ECB Preview : Confirmation of a dovish tilt? ECB Preview : Confirmation of a dovish tilt? ECB Preview : Confirmation of a dovish tilt?

ECB Preview : Confirmation of a dovish tilt?

Picture of Christopher Dembik
Christopher Dembik

Head of Macroeconomic Research

Summary:  This week's ECB meeting was set to be a non-event. It was without counting on the release of the central bank's strategy review on 7 July. We expect the new policy framework will make the Governing Council more committed to its dovish stance, at least in the short term. But investors might struggle to see major adjustments to the ECB's forward guidance this week. In our view, the upcoming meeting will mostly be a repeat of the previous one with slight adjustments to the ECB's wording and outlook. Behind the scenes, we believe that the divisions between the doves and the hawks about the future of the bond purchase remain intact.

Overall, ECB Christine Lagarde is likely to lean dovish. Investors might be disappointed if they expect major adjustments to the ECB’s forward guidance. Given the rapidly changing economic outlook due to the spread of the Delta variant, which is now the dominant strain in most member countries, and the risk of upside inflation surprise, there is a material risk that the ECB will delay any policy announcements until it has more data available after the summer season. If circumstances make it necessary, the new policy framework can give the Governing Council more latitude to act fast when it will meet again on 9 September.

What NOT to expect ?

  • There is little change to expect on forward guidance on rates. It is perhaps too early for the ECB to commit to lower for longer rates unless there is a significant change in the macroeconomic outlook. This is not the case.
  • The ECB should refrain from emphasizing the role of the euro exchange rate in inflation developments and/or from looking actively to push down the euro. The euro/dollar exchange rate is currently far from pain threshold for the eurozone economy, for instance.
  • Any change to the Targeted Longer-Term Refinancing Operations (either an extension or/and an easing of conditions) are off the table for the moment.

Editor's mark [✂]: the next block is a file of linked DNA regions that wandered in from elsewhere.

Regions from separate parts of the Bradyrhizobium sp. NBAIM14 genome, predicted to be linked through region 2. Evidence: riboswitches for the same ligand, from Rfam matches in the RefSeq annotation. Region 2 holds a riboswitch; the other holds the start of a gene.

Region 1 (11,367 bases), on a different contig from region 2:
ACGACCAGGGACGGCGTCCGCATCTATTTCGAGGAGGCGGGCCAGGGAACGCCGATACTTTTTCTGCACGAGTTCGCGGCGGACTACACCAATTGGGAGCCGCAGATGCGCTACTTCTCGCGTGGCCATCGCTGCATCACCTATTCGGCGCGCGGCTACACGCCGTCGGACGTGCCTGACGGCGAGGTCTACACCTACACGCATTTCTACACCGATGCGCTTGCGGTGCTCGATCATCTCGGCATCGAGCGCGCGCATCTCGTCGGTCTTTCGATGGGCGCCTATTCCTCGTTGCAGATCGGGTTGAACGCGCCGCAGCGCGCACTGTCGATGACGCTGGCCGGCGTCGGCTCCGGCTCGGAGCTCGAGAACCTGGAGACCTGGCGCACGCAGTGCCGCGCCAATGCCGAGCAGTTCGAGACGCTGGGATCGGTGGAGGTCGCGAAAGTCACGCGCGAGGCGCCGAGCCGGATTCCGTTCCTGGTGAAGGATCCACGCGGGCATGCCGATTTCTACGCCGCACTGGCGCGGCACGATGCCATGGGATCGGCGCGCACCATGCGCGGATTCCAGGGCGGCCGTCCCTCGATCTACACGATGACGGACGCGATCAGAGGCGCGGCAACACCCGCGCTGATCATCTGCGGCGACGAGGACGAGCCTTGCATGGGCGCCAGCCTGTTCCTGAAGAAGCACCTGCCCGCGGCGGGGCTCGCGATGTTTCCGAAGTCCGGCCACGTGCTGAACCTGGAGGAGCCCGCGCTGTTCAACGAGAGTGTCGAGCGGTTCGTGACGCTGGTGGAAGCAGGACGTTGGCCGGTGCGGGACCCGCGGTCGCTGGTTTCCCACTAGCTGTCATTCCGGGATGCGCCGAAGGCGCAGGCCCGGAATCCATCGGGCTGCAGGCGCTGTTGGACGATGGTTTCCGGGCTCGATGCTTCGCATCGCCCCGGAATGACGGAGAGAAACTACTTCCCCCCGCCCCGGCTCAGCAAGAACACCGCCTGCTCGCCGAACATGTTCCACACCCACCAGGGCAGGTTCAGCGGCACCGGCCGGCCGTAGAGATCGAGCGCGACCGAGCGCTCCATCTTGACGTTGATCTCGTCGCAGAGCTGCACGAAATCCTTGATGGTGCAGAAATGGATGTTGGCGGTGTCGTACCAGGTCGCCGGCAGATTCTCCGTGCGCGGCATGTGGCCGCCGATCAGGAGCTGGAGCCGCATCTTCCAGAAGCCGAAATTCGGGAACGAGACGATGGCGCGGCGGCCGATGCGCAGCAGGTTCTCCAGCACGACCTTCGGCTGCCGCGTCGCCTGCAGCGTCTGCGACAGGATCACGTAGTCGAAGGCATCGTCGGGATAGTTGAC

What to expect ?

  • The ECB should provide greater clarity in the wording of its forward guidance, and especially of its definition of the end of the Covid-19 crisis.
  • The ECB should maintain a cautiously optimistic outlook for the economic recovery in the eurozone, with the acknowledgement of downside risks posed by the spread of the Delta variant. Our baseline is unchanged: growth and inflation will likely surprise the ECB to the upside in late 2021 and in 2022, as it has done so far this year.
  • The ECB could potentially draw a more explicit link between the Asset Purchase Programme (APP), which is expected to run until shortly before the first hike, and the new inflation target set at “2%”. The first hike is pencilled in for the end of 2022-early 2023 by most forecasters. This would be interpretated by the market as a clear dovish tilt towards prolonged accommodative monetary support.
  • The ECB should confirm once more that the unconventional monetary measures are becoming conventional and are fully part of the standard framework. This has attracted little attention from investors when the ECB released its strategy review on 7 July. It is, however, of crucial importance as it means the ECB can make more rapid deployment of previously unconventional monetary policy tools if the economic or inflation outlooks require it.

How far the ECB is able to go ? Behind the scenes, we expect a very heated debate between the doves and the hawks about the future of the bond purchases, as it was the case for the ECB June meeting . Recently, Lagarde hinted the existing Pandemic Emergency Purchase Programme (PEPP) would be followed by a “transition into a new format”. We think there is a broad agreement the PEPP will run until March 2022. But it is unclear how much support Lagarde will be able to gather to replace the PEPP by a new program whose format, duration and objective have yet to be clearly defined. It is certainly not until early 2022 that we will have more indications of what the ECB is ready to do and can do taking into consideration the hawkish minority of its governing council. The two other factors which will play a key role in the future of the bond purchases are the outcome of the German federal elections of 26 September and how fast the eurozone will get back to its pre-crisis level – at the moment, it should happen in early 2022.


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